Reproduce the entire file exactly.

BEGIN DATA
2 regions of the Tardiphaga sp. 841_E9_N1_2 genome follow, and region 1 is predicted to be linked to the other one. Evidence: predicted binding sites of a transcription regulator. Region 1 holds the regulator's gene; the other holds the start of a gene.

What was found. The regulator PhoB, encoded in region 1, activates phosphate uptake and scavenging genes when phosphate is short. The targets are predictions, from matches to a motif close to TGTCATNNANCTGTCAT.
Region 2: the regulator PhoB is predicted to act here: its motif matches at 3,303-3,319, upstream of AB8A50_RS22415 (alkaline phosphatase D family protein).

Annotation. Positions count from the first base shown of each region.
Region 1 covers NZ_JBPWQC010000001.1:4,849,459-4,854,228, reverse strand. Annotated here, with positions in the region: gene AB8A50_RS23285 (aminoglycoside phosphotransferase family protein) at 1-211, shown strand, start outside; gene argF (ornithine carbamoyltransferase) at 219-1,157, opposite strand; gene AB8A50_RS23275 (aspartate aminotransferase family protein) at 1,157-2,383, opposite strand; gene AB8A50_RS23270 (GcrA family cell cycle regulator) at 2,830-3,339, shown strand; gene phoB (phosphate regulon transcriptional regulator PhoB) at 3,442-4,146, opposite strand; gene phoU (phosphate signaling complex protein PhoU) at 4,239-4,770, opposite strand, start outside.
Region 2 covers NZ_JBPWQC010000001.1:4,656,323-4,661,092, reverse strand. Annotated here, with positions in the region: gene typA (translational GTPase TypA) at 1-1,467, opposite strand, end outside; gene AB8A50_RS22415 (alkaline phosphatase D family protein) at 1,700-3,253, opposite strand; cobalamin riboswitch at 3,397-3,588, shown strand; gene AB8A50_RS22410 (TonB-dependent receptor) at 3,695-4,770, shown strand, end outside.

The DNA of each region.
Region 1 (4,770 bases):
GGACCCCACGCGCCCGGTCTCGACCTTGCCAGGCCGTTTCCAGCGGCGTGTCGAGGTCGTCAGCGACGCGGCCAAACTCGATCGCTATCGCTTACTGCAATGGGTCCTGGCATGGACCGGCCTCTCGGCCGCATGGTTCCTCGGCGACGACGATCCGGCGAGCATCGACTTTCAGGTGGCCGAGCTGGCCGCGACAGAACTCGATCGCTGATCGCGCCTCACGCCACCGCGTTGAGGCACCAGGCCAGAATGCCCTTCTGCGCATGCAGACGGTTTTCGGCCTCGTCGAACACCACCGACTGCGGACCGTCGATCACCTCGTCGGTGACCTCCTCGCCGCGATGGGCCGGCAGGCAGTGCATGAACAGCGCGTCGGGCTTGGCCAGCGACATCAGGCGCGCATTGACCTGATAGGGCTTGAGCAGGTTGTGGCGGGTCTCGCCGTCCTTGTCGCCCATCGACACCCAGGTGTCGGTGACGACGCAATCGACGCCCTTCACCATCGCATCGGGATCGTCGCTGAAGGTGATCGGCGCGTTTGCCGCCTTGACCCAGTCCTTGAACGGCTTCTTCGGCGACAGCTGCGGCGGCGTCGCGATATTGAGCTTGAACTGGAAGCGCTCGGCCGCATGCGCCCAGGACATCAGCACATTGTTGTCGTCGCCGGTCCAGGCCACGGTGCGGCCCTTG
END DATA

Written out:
2 regions of the Tardiphaga sp. 841_E9_N1_2 genome follow, and region 1 is predicted to be linked to the other one. Evidence: predicted binding sites of a transcription regulator. Region 1 holds the regulator's gene; the other holds the start of a gene.

What was found. The regulator PhoB, encoded in region 1, activates phosphate uptake and scavenging genes when phosphate is short. The targets are predictions, from matches to a motif close to TGTCATNNANCTGTCAT.
Region 2: the regulator PhoB is predicted to act here: its motif matches at 3,303-3,319, upstream of AB8A50_RS22415 (alkaline phosphatase D family protein).

Annotation. Positions count from the first base shown of each region.
Region 1 covers NZ_JBPWQC010000001.1:4,849,459-4,854,228, reverse strand. Annotated here, with positions in the region: gene AB8A50_RS23285 (aminoglycoside phosphotransferase family protein) at 1-211, shown strand, start outside; gene argF (ornithine carbamoyltransferase) at 219-1,157, opposite strand; gene AB8A50_RS23275 (aspartate aminotransferase family protein) at 1,157-2,383, opposite strand; gene AB8A50_RS23270 (GcrA family cell cycle regulator) at 2,830-3,339, shown strand; gene phoB (phosphate regulon transcriptional regulator PhoB) at 3,442-4,146, opposite strand; gene phoU (phosphate signaling complex protein PhoU) at 4,239-4,770, opposite strand, start outside.
Region 2 covers NZ_JBPWQC010000001.1:4,656,323-4,661,092, reverse strand. Annotated here, with positions in the region: gene typA (translational GTPase TypA) at 1-1,467, opposite strand, end outside; gene AB8A50_RS22415 (alkaline phosphatase D family protein) at 1,700-3,253, opposite strand; cobalamin riboswitch at 3,397-3,588, shown strand; gene AB8A50_RS22410 (TonB-dependent receptor) at 3,695-4,770, shown strand, end outside.

The DNA of each region.
Region 1 (4,770 bases):
GGACCCCACGCGCCCGGTCTCGACCTTGCCAGGCCGTTTCCAGCGGCGTGTCGAGGTCGTCAGCGACGCGGCCAAACTCGATCGCTATCGCTTACTGCAATGGGTCCTGGCATGGACCGGCCTCTCGGCCGCATGGTTCCTCGGCGACGACGATCCGGCGAGCATCGACTTTCAGGTGGCCGAGCTGGCCGCGACAGAACTCGATCGCTGATCGCGCCTCACGCCACCGCGTTGAGGCACCAGGCCAGAATGCCCTTCTGCGCATGCAGACGGTTTTCGGCCTCGTCGAACACCACCGACTGCGGACCGTCGATCACCTCGTCGGTGACCTCCTCGCCGCGATGGGCCGGCAGGCAGTGCATGAACAGCGCGTCGGGCTTGGCCAGCGACATCAGGCGCGCATTGACCTGATAGGGCTTGAGCAGGTTGTGGCGGGTCTCGCCGTCCTTGTCGCCCATCGACACCCAGGTGTCGGTGACGACGCAATCGACGCCCTTCACCATCGCATCGGGATCGTCGCTGAAGGTGATCGGCGCGTTTGCCGCCTTGACCCAGTCCTTGAACGGCTTCTTCGGCGACAGCTGCGGCGGCGTCGCGATATTGAGCTTGAACTGGAAGCGCTCGGCCGCATGCGCCCAGGACATCAGCACATTGTTGTCGTCGCCGGTCCAGGCCACGGTGCGGCCCTTG